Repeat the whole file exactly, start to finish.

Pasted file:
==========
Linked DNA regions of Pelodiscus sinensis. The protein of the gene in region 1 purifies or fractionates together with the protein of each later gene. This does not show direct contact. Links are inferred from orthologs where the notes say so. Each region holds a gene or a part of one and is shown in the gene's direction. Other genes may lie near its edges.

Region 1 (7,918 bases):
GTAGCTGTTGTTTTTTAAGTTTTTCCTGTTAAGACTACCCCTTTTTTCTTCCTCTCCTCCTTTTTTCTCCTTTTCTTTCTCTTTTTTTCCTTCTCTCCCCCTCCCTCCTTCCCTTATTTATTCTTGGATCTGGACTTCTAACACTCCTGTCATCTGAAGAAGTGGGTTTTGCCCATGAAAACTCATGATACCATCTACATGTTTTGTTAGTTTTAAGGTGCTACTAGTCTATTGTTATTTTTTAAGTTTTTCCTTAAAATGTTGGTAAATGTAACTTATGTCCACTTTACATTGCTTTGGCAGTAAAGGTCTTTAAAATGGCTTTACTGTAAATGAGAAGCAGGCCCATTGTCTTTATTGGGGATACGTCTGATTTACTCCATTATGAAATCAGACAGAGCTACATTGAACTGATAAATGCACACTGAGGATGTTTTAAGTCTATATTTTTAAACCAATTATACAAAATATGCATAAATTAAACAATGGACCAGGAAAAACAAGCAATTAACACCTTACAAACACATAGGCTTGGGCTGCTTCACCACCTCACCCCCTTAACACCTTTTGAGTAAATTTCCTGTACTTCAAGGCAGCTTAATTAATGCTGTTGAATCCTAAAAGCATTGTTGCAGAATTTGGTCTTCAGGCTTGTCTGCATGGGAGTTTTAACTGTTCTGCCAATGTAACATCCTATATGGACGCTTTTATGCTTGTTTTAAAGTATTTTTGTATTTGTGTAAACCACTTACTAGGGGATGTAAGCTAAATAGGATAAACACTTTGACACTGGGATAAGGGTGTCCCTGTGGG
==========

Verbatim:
Linked DNA regions of Pelodiscus sinensis. The protein of the gene in region 1 purifies or fractionates together with the protein of each later gene. This does not show direct contact. Links are inferred from orthologs where the notes say so. Each region holds a gene or a part of one and is shown in the gene's direction. Other genes may lie near its edges.

Region 1 (7,918 bases):
GTAGCTGTTGTTTTTTAAGTTTTTCCTGTTAAGACTACCCCTTTTTTCTTCCTCTCCTCCTTTTTTCTCCTTTTCTTTCTCTTTTTTTCCTTCTCTCCCCCTCCCTCCTTCCCTTATTTATTCTTGGATCTGGACTTCTAACACTCCTGTCATCTGAAGAAGTGGGTTTTGCCCATGAAAACTCATGATACCATCTACATGTTTTGTTAGTTTTAAGGTGCTACTAGTCTATTGTTATTTTTTAAGTTTTTCCTTAAAATGTTGGTAAATGTAACTTATGTCCACTTTACATTGCTTTGGCAGTAAAGGTCTTTAAAATGGCTTTACTGTAAATGAGAAGCAGGCCCATTGTCTTTATTGGGGATACGTCTGATTTACTCCATTATGAAATCAGACAGAGCTACATTGAACTGATAAATGCACACTGAGGATGTTTTAAGTCTATATTTTTAAACCAATTATACAAAATATGCATAAATTAAACAATGGACCAGGAAAAACAAGCAATTAACACCTTACAAACACATAGGCTTGGGCTGCTTCACCACCTCACCCCCTTAACACCTTTTGAGTAAATTTCCTGTACTTCAAGGCAGCTTAATTAATGCTGTTGAATCCTAAAAGCATTGTTGCAGAATTTGGTCTTCAGGCTTGTCTGCATGGGAGTTTTAACTGTTCTGCCAATGTAACATCCTATATGGACGCTTTTATGCTTGTTTTAAAGTATTTTTGTATTTGTGTAAACCACTTACTAGGGGATGTAAGCTAAATAGGATAAACACTTTGACACTGGGATAAGGGTGTCCCTGTGGG